Lithium-ion batteries power some of the most used electronics, including smartphones, laptops, tablets and electric cars. Researchers at the University of North Texas College of Engineering have developed a higher-power, longer-life, environmentally-friendly lithium-sulfur alternative that could replace the lithium-ion battery. Their research has been published in the Nature Nanotechnology journal.
“The lithium-ion battery has limited capacity,” said Wonbong Choi, professor of materials science and engineering and mechanical and energy engineering. “For example, when you charge a cellphone, you get maybe one day of use. We need higher efficiency – maybe where one charge lasts a week. The lithium-sulfur battery has five times, or more, of the charge and discharge capacity of the lithium-ion battery and hopefully will eventually replace it.”
Choi collaborated with three of his doctoral students – Juhong Park, Mumukshu D. Patel and Eunho Cha – as well as Vish Prasad from UNT mechanical and energy engineering and two other local scientists – to create the battery. The researchers have applied for a patent through UNT and are working towards potential prototyping and production.
“If the lithium-sulfur battery is produced commercially, it will be safer and cost less than the lithium-ion, have higher power density and be environmentally friendly. It can also be manufactured at a large scale. The Li-S battery has been studied by many researchers, but no commercial products have been produced because of several critical problems. We have resolved those issues,” Choi said. “We want to use lithium metal on one electrode and sulfur on the other electrode, but lithium metal is too reactive and sulfur is an insulating material. We are using technology in our lab that produces a three-dimensional sulfur carbon nanotube composite material to add conductivity and a nanomaterial coating on lithium metal for a stable electrode that can be commercially produced.”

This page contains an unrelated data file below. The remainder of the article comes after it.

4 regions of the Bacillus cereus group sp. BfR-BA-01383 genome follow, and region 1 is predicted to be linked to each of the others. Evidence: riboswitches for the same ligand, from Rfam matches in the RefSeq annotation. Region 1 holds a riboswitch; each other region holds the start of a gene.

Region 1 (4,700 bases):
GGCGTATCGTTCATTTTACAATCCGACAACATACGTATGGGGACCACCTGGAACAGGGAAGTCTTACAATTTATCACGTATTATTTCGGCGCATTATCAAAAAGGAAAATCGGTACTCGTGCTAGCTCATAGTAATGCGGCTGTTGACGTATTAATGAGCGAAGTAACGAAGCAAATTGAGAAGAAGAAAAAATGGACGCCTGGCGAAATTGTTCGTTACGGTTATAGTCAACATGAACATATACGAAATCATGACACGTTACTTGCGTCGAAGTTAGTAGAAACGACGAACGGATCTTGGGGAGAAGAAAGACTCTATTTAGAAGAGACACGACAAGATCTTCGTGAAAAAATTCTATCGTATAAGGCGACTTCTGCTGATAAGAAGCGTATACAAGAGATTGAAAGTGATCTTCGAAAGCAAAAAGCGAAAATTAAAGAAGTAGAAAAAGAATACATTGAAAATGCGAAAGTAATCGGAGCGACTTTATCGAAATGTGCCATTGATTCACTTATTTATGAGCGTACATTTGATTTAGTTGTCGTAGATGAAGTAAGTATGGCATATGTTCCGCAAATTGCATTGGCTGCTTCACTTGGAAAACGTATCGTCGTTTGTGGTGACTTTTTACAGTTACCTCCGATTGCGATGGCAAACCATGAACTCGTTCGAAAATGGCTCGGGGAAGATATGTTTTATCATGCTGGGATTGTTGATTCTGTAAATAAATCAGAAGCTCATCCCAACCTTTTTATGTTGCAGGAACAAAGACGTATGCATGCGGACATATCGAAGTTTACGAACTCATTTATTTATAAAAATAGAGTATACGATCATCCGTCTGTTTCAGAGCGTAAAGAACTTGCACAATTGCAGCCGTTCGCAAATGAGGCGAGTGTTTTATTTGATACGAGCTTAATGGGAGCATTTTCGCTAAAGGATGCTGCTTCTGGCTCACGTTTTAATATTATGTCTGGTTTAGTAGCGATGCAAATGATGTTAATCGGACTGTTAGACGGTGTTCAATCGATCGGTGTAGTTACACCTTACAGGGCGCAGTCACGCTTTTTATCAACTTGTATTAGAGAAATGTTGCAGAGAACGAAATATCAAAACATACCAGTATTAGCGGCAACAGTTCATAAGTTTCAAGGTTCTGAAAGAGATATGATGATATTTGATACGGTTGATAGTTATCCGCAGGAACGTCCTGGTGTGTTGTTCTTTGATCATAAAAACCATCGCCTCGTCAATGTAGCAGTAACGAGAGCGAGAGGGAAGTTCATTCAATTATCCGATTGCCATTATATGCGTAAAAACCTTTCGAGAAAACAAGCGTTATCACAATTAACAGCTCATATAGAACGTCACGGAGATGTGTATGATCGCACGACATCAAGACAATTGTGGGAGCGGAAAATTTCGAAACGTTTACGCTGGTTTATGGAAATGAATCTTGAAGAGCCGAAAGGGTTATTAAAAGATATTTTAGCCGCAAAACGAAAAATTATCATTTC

In their research, they discovered that the element molybdenum, when combined with two atoms of sulfur, creates a 2-D material called MoS2 that allows them to control the thickness of the coating, which is 10,000 times thinner than a strand of hair, and create the necessary performance of lithium metal. They also have proven that the battery’s stability allows for more than 1,000 cycles with much higher energy density than lithium-ion, which is a Department of Energy requirement prior to commercial production.
“Thanks to the discovery and research into MoS2, this conceptual technology of building next-generation batteries can become a reality in the next five years or so,” Cha said. “We demonstrated a very stable, long-lasting battery. We basically created a battery that uses an invisible coating to do major things.”
The researchers say this discovery could change the future of battery-operated devices.
“This will bring a major breakthrough in the lithium-based battery for next generation applications and can have a huge impact on the development of electric vehicles and high power electronics,” Prasad said.